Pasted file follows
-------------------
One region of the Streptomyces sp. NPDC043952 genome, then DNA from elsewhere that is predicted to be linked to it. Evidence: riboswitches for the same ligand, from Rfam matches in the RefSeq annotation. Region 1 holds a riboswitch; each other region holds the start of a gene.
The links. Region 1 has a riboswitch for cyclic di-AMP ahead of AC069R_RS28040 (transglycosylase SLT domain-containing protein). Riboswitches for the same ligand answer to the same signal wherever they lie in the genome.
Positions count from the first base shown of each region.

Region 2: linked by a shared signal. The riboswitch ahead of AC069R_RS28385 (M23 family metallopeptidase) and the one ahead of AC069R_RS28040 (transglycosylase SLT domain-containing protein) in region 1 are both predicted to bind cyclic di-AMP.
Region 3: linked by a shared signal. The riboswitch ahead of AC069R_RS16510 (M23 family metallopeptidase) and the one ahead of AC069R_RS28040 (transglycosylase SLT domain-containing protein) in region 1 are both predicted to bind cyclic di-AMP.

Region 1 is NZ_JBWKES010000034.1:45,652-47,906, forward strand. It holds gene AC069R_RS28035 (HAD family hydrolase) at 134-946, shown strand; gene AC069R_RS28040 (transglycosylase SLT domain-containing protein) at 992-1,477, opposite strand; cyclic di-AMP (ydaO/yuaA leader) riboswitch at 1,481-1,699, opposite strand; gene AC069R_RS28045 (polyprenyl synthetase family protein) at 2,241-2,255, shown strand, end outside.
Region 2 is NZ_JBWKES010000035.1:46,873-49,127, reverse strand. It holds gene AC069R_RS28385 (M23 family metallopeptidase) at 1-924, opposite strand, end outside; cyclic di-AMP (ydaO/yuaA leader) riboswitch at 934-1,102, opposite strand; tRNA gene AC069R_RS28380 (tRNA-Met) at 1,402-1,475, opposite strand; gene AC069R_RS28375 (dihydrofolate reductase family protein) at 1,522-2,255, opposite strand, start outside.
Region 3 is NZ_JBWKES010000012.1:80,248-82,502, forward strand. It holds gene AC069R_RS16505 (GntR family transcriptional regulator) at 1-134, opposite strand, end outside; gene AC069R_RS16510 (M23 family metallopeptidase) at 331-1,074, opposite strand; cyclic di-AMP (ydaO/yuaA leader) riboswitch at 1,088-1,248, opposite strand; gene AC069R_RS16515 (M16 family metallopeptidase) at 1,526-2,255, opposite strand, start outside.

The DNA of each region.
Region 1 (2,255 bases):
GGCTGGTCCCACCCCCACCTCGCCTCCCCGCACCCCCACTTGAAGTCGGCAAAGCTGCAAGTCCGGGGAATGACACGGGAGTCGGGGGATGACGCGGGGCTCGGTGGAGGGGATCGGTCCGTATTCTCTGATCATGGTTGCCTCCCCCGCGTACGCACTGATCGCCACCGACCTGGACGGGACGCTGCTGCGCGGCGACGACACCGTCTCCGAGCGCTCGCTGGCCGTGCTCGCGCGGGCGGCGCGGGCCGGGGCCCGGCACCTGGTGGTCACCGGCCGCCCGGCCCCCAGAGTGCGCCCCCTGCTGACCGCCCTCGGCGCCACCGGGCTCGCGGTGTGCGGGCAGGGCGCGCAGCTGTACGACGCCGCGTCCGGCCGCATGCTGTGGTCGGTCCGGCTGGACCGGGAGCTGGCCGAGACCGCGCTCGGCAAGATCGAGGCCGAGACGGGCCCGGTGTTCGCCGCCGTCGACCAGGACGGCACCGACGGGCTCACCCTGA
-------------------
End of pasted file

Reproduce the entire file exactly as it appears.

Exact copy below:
One region of the Streptomyces sp. NPDC043952 genome, then DNA from elsewhere that is predicted to be linked to it. Evidence: riboswitches for the same ligand, from Rfam matches in the RefSeq annotation. Region 1 holds a riboswitch; each other region holds the start of a gene.
The links. Region 1 has a riboswitch for cyclic di-AMP ahead of AC069R_RS28040 (transglycosylase SLT domain-containing protein). Riboswitches for the same ligand answer to the same signal wherever they lie in the genome.
Positions count from the first base shown of each region.

Region 2: linked by a shared signal. The riboswitch ahead of AC069R_RS28385 (M23 family metallopeptidase) and the one ahead of AC069R_RS28040 (transglycosylase SLT domain-containing protein) in region 1 are both predicted to bind cyclic di-AMP.
Region 3: linked by a shared signal. The riboswitch ahead of AC069R_RS16510 (M23 family metallopeptidase) and the one ahead of AC069R_RS28040 (transglycosylase SLT domain-containing protein) in region 1 are both predicted to bind cyclic di-AMP.

Region 1 is NZ_JBWKES010000034.1:45,652-47,906, forward strand. It holds gene AC069R_RS28035 (HAD family hydrolase) at 134-946, shown strand; gene AC069R_RS28040 (transglycosylase SLT domain-containing protein) at 992-1,477, opposite strand; cyclic di-AMP (ydaO/yuaA leader) riboswitch at 1,481-1,699, opposite strand; gene AC069R_RS28045 (polyprenyl synthetase family protein) at 2,241-2,255, shown strand, end outside.
Region 2 is NZ_JBWKES010000035.1:46,873-49,127, reverse strand. It holds gene AC069R_RS28385 (M23 family metallopeptidase) at 1-924, opposite strand, end outside; cyclic di-AMP (ydaO/yuaA leader) riboswitch at 934-1,102, opposite strand; tRNA gene AC069R_RS28380 (tRNA-Met) at 1,402-1,475, opposite strand; gene AC069R_RS28375 (dihydrofolate reductase family protein) at 1,522-2,255, opposite strand, start outside.
Region 3 is NZ_JBWKES010000012.1:80,248-82,502, forward strand. It holds gene AC069R_RS16505 (GntR family transcriptional regulator) at 1-134, opposite strand, end outside; gene AC069R_RS16510 (M23 family metallopeptidase) at 331-1,074, opposite strand; cyclic di-AMP (ydaO/yuaA leader) riboswitch at 1,088-1,248, opposite strand; gene AC069R_RS16515 (M16 family metallopeptidase) at 1,526-2,255, opposite strand, start outside.

The DNA of each region.
Region 1 (2,255 bases):
GGCTGGTCCCACCCCCACCTCGCCTCCCCGCACCCCCACTTGAAGTCGGCAAAGCTGCAAGTCCGGGGAATGACACGGGAGTCGGGGGATGACGCGGGGCTCGGTGGAGGGGATCGGTCCGTATTCTCTGATCATGGTTGCCTCCCCCGCGTACGCACTGATCGCCACCGACCTGGACGGGACGCTGCTGCGCGGCGACGACACCGTCTCCGAGCGCTCGCTGGCCGTGCTCGCGCGGGCGGCGCGGGCCGGGGCCCGGCACCTGGTGGTCACCGGCCGCCCGGCCCCCAGAGTGCGCCCCCTGCTGACCGCCCTCGGCGCCACCGGGCTCGCGGTGTGCGGGCAGGGCGCGCAGCTGTACGACGCCGCGTCCGGCCGCATGCTGTGGTCGGTCCGGCTGGACCGGGAGCTGGCCGAGACCGCGCTCGGCAAGATCGAGGCCGAGACGGGCCCGGTGTTCGCCGCCGTCGACCAGGACGGCACCGACGGGCTCACCCTGA